Research Article: Predicting the Timing and Magnitude of Tropical Mosquito Population Peaks for Maximizing Control Efficiency

Date Published: February 24, 2009

Publisher: Public Library of Science

Author(s): Guo-Jing Yang, Barry W. Brook, Corey J. A. Bradshaw, Xiao-Nong Zhou

Abstract: The transmission of mosquito-borne diseases is strongly linked to the abundance of the host vector. Identifying the environmental and biological precursors which herald the onset of peaks in mosquito abundance would give health and land-use managers the capacity to predict the timing and distribution of the most efficient and cost-effective mosquito control. We analysed a 15-year time series of monthly abundance of Aedes vigilax, a tropical mosquito species from northern Australia, to determine periodicity and drivers of population peaks (high-density outbreaks). Two sets of density-dependent models were used to examine the correlation between mosquito abundance peaks and the environmental drivers of peaks or troughs (low-density periods). The seasonal peaks of reproduction (r) and abundance () occur at the beginning of September and early November, respectively. The combination of low mosquito abundance and a low frequency of a high tide exceeding 7 m in the previous low-abundance (trough) period were the most parsimonious predictors of a peak’s magnitude, with this model explaining over 50% of the deviance in . Model weights, estimated using AICc, were also relatively high for those including monthly maximum tide height, monthly accumulated tide height or total rainfall per month in the trough, with high values in the trough correlating negatively with the onset of a high-abundance peak. These findings illustrate that basic environmental monitoring data can be coupled with relatively simple density feedback models to predict the timing and magnitude of mosquito abundance peaks. Decision-makers can use these methods to determine optimal levels of control (i.e., least-cost measures yielding the largest decline in mosquito abundance) and so reduce the risk of disease outbreaks in human populations.

Partial Text: Only a few of the approximately 3000 mosquito species known worldwide feed on human blood [1]. Unfortunately, these human pest species are responsible for the deaths of millions of people each year by transmitting some of the deadliest-known diseases, such as malaria, yellow fever, dengue, and Rift Valley fever [2]. Different mosquito species transmit different diseases; for example, Aedes aegypti is the primary vector of the arboviruses dengue and yellow fevers [3],[4]; several Anopheles species carry different forms of the malaria protozoan parasite [5], and Aedes vigilax transmits Ross River and Barmah Forest virus [6],[7].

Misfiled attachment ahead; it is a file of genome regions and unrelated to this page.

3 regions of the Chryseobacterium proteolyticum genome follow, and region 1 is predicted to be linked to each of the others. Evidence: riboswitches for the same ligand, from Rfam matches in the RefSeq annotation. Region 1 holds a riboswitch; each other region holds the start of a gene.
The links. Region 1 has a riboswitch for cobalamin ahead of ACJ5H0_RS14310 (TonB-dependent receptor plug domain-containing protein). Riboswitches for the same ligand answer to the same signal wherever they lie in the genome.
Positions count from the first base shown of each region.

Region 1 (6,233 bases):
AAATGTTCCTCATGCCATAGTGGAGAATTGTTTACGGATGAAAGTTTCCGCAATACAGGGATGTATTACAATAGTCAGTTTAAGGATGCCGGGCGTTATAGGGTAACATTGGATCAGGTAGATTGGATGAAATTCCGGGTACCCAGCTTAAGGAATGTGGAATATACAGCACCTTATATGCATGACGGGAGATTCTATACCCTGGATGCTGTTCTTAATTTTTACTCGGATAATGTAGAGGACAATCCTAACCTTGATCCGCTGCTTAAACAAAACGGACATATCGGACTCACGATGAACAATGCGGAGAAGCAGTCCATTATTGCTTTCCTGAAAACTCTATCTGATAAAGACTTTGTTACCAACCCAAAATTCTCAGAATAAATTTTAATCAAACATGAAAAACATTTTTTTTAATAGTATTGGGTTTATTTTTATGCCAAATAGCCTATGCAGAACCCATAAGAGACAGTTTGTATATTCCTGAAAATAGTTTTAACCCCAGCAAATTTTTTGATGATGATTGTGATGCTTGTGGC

Ae. vigilax is a particularly notorious and heavily controlled mosquito species in Australia because of its role in the spread and maintenance of several serious infectious human diseases such as Ross River and Barmah Forest fevers [30],[31]. Indeed, these two diseases were the most common mosquito-borne diseases reported in Australia in 2005–2006 [32], with over 5000 cases of Ross River fever reported annually. Previous studies suggested that human infection rates are related to the appearance of large numbers of adult Ae. vigilax[8], with the recommendation that targeted control of adults in disease-prone areas could reduce the number of cases substantially. As such, identifying the environmental and biological precursors that herald the onset of peaks in mosquito abundance provide health and land-use managers the capacity to predict the timing and distribution of the most efficient and cost-effective mosquito control. Our results presented here on the amplitude and timing of outbreaks, when combined with the more general previous work on intrinsic and environmental determinants of mosquito population dynamics [9],[10], clearly demonstrate that a relatively simple set of conditions – low abundance of adult mosquitoes in the trough season, coupled with a low frequency of high tide and low rainfall – can predict peaks in mosquito abundance and potentially outbreaks of human disease with sufficient reliability to be a useful decision-making tool for managers.



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